1862 February 28 Richmond

Richmond Feby the 28th, 1862

My dear Mary [Edmonia Noland]

I can hardly believe that it is
a week today since I left home and I have not
been able to send you a line, but what with
trying to do a little shopping, going to church
and seeing friends, I have not had a moment-
s leisure, first about business, I am afraid
you were disappointed in the material I sent
you for Franks pants, but it was the only
thing I could find at either of the pri-
ces far less than $2.50 cts or three dollars a
yard, and really the price alarmed me so
that I thought it best to send the cheapest
and that was one dollar. I fear there is not
the least hope of your getting a deacent [sic] Cloak]?]
at F Rs. They have a few most of them
very inferior, at Sams[?] not one black one.
I will try next week to look at other
places if you wish it, every lady is doing
not only their spring, but summer shopping
and the stores are crowded so overflowing

[page 2]
most of the goods are inferior such as we would
not think of looking at under ordinary circum-
stances, occasionally you pick up something that
no one else seems to want which is good and
not so unreasonable as those things most in de
mand. I am having a very pleasant time
at this house, and with my friends generally
the times, keep us quiet and thoughtful, but
seem to draw us nearer together.
I spent Wednesday at Mr Harrisons & stayed
all night, and should have enjoyed very
much but for my dear little Percy[?] being very
unwell, he has taken cold I fear, from going
out too soon after having mumps. I have
not from him today, shall go round
after dinner to see about him,
Lizy Wickham, Lizy Carter that was, died
yesterday, leaving a little babe two weeks old.
we go this evening to St Pauls to her funeral.
the remains are to be taken to Shirley,
General Lees Daughter May, who is staying at
this house is a very plain looking, but bright
and very pleasant in manner.
I saw bet this morning at the Jameses, she and
the children are well and now very comfort
ably fixed at the Arlington, she desired
me to tell you that she had heard from

[page 3]
Mrs Scot that whoping[sic] cough was in the
neighbourhood of your Uncles, I saw the
Old gentleman in the street Tuesday, but
was not near enough to speak.
I thought of you all at home very much
in Church today my dear Pastor preached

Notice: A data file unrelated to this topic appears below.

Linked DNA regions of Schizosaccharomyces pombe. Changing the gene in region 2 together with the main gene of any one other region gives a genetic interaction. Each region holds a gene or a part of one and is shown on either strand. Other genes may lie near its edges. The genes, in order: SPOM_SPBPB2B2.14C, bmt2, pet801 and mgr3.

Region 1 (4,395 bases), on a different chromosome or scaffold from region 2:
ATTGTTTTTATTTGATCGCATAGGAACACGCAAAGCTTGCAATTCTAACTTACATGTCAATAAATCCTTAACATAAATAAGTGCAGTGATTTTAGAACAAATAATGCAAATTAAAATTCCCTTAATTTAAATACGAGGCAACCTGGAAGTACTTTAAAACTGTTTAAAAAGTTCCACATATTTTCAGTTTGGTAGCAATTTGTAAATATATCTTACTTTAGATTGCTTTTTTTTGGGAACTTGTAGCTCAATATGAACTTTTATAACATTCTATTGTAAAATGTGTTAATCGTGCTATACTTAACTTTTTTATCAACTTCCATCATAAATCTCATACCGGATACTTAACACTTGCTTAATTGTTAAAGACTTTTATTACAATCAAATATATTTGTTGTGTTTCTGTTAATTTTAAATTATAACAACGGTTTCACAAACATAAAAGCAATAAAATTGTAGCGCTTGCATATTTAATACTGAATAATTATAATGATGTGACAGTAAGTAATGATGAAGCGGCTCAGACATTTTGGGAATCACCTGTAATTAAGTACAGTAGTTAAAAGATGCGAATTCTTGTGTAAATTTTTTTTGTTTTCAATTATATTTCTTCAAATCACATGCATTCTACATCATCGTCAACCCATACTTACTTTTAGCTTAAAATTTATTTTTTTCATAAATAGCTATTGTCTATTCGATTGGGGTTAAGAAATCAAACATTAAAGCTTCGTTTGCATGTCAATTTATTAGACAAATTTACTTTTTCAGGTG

one of his plain faithful gospel sermons
from these appropriate words “Come and let
us return unto the Lord, for he hath
torn and he will heal us,[“] he gives to
each and every one of us a goodly portion
if we could only be induced to take heed
and then soon would peace and happiness
abound in our land
Mr Wilmers consecration takes place
next week the day is not appointed yet
I hope you may be here by that time, I
have seen Mrs Wilmer, she is very sad and
very much affected when she met me

Heath[?] is looking wretchedly I fear, un-
less going to the South should prove benefi
cial, they will not have him with them
long, I have not heard Mr Wimer preach
since I came down. He preaches mostly at St
Pauls and I understand, attracting immence
crowds who come away saying they never heard
such impressive preaching before, God grant

[page 4]
that it being forth fruit to the praise of
his name. My plan now is to go out
to Brookhill on Monday, and remain
there untill you come, let me hear
from you as soon as you can, and be
sure to direct your letter to the care
of Mr John S[?] should any
thing occur to prevent your coming you
must not hesitate to call me home
at any time you think it necessary for
me to be there.

it is a great pleasure
a spiritual feast for me to be here, but
the path of duty is always safe and plea-
sant too, unless we make it otherwise
by a rebelious spirit. Mr Wilmer was
sitting by me a day or two since and said dont
you miss being away from us. I told him he
must not speak to me of it, that no-
thing but the hope that I was living for the
comfort of my own flesh and blood
kept me up under it.

My love to you all, May god bless and
keep you in peace untill we meet
your affectionate Aunt B Sanderson
Never connect the march cold with Rich
mond when talking to me again, I have had
more cordial greetings here in the past week
than I had seen for months, months, past

[upside down in top margin of page 1]
My love to Call, let me
here particularly from him
when you write.

Mary B. Noland, recipient of the letter was the wife of Callender St. George Noland.

MSS 6463

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